Today, a hurricane is hitting the west coast of Ireland.
Here in the south, wind bends the trees, rain smashes against the windows, and dark, low clouds scuttle across the treetops.
Back in the US, the stock market has suffered through a couple rough days. Trade wars…impeachment…recession warnings…Sanders’ heart problems — commentators look for explanations.
But, like the clouds o’erhead, Mr Market goest whither he wilst.
Where he’s going now, we don’t know. Every time we think he’s ready to whack investors — by selling off hard — he changes his mind.
And every time the stock market seems to be headed down, there is new talk to fake out investors — a trade deal…a tax cut…rate cuts…quantitative easing.
Here we hesitate. We would like to say that ‘sooner or later’ Mr Market will ignore the headlines…the Federal Reserve…the federales…and the president…and get on with his important work — separating fools from their money.
But we’ve used this ‘sooner or later’ phrase so often, it’s probably time to take out the ‘sooner’ altogether.
Gods of time
This is the longest-running bull market in history…and the oldest expansion ever seen. Whenever it ends, it will be ‘later.’
But nothing lasts forever. And neither the expansion nor the bull market is likely to defy the gods of time for much longer.
In 2007, the markets gave way when they finally realised that the average person couldn’t afford the average house. Today, as The Wall Street Journal informed us on Tuesday, the average person can’t afford the average car.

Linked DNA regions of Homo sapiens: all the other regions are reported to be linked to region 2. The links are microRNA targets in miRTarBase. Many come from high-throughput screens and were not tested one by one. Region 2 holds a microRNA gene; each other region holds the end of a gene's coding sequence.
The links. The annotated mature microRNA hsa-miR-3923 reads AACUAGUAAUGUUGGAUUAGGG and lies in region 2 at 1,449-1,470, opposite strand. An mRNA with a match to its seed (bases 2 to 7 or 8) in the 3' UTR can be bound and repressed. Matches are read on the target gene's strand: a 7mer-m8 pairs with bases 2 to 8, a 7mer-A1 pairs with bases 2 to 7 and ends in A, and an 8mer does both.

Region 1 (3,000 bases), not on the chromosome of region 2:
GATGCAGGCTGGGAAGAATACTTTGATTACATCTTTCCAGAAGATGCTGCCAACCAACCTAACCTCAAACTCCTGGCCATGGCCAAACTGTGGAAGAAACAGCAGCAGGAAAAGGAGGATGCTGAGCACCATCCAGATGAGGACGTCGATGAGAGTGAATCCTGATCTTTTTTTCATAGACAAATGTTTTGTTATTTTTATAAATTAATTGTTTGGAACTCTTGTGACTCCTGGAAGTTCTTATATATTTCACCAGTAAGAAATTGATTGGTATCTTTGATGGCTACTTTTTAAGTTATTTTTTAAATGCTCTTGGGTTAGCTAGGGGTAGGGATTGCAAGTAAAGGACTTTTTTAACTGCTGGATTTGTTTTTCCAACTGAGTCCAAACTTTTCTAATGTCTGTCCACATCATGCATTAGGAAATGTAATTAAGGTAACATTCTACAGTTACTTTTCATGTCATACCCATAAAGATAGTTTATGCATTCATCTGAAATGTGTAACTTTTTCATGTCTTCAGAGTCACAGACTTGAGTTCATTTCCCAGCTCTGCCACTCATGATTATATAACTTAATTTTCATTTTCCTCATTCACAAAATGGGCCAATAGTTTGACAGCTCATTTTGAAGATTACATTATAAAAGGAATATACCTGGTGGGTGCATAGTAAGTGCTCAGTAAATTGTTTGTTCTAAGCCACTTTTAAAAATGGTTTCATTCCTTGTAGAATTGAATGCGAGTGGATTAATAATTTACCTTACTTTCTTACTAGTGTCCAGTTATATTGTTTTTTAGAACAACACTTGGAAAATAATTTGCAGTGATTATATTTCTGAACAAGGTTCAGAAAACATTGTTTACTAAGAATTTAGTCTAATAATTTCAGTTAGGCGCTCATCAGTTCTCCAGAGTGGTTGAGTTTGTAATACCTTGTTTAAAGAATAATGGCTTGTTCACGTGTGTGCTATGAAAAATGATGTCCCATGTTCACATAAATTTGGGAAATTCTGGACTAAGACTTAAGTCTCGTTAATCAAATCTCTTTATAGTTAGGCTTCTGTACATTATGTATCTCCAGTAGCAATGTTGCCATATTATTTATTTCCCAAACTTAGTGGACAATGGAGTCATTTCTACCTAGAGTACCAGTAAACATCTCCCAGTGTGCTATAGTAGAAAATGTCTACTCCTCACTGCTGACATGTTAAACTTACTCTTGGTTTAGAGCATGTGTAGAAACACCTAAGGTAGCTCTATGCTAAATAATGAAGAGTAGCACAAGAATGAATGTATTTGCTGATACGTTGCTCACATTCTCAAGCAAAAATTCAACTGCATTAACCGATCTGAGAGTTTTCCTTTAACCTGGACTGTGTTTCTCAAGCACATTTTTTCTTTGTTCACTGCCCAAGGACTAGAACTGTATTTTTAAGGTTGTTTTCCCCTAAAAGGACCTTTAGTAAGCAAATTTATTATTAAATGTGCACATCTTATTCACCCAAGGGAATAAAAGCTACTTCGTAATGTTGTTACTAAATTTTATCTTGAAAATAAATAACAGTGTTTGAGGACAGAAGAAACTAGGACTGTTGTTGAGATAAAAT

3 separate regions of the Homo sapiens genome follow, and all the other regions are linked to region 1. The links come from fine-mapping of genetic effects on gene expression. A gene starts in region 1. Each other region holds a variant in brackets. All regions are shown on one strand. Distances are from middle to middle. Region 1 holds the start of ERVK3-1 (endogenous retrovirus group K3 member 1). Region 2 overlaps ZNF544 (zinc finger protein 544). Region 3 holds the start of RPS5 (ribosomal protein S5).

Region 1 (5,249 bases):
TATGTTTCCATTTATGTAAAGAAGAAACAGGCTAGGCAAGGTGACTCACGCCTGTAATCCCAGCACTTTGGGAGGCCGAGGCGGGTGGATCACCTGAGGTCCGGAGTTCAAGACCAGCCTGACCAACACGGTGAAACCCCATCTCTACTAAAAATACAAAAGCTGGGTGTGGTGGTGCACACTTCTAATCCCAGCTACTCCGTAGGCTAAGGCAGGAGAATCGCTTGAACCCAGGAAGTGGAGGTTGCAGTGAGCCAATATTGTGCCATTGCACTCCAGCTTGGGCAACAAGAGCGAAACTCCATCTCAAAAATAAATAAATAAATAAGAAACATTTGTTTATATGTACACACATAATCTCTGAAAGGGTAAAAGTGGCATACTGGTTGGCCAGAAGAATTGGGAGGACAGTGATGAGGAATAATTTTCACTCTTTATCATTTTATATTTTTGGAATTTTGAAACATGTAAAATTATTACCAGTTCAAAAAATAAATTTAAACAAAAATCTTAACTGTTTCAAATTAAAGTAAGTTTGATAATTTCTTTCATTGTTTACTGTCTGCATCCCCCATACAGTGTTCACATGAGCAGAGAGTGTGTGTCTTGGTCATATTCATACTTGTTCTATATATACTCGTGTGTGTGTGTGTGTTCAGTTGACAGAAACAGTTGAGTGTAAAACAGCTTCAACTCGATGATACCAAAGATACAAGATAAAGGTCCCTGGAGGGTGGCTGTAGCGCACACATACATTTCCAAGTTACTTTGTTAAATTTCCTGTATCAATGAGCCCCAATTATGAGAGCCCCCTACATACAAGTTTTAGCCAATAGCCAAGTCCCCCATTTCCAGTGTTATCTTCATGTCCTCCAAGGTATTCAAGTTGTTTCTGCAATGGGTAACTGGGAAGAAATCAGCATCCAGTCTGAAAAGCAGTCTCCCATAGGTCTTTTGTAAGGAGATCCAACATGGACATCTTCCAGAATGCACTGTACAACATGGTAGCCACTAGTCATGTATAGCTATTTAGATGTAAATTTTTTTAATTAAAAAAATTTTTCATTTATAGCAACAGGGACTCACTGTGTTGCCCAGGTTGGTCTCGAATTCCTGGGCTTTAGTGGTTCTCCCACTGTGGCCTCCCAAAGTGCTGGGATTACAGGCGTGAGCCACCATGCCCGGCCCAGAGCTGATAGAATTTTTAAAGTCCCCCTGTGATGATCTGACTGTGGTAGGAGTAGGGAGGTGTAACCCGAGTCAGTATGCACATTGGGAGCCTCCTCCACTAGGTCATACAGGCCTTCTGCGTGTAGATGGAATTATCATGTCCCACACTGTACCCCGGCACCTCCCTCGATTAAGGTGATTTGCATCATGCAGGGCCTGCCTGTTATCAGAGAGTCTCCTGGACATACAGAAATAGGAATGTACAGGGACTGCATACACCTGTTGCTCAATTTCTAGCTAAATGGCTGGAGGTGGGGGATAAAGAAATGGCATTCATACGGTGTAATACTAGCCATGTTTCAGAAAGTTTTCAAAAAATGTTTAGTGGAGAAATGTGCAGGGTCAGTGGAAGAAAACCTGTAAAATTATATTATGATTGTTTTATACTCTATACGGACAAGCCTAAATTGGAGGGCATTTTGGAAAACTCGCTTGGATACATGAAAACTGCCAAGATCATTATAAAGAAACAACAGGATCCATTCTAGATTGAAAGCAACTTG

And then came news that the backbone of the US economy is giving way. CNBC:
‘A gauge of US manufacturing showed the lowest reading in more than 10 years in September as exports dived amid the escalated trade war.
‘The US manufacturing purchasing managers’ index from the Institute for Supply Management [ISM] came in at 47.8% in September, the lowest since June 2009, marking the second consecutive month of contraction. Any figure below 50% signals a contraction.
‘The new export orders index was only 41%, the lowest level since March 2009, down from the August reading of 43.3%, ISM data showed.’
The average world citizen may be getting richer in time prices for basic commodities. Technology and innovation may be reducing costs and increasing efficiency and productivity. New fads, fashions, and gadgets may turn heads and waste time.
But for all the technological progress of the last 2,000 years, we still have wars, famines, disease, heartbreak, misery, depression, irritable bowels, crashes, suicides, flat tires, envy, passion, jealousy, and hate.
In the field of economics, for example, many are the new things that have come along in the last 100 years.
Exchange-traded funds (ETFs), algorithmic trading, the Fed’s dynamic stochastic model, negative rates, Keynesianism, Modern Monetary Theory (MMT), data dependence, hedonic price adjustments — and much, much more.
But none of these breakthroughs and innovations are going to prevent average Americans from going through Hell in the next few years. Instead, they’re going to make it worse.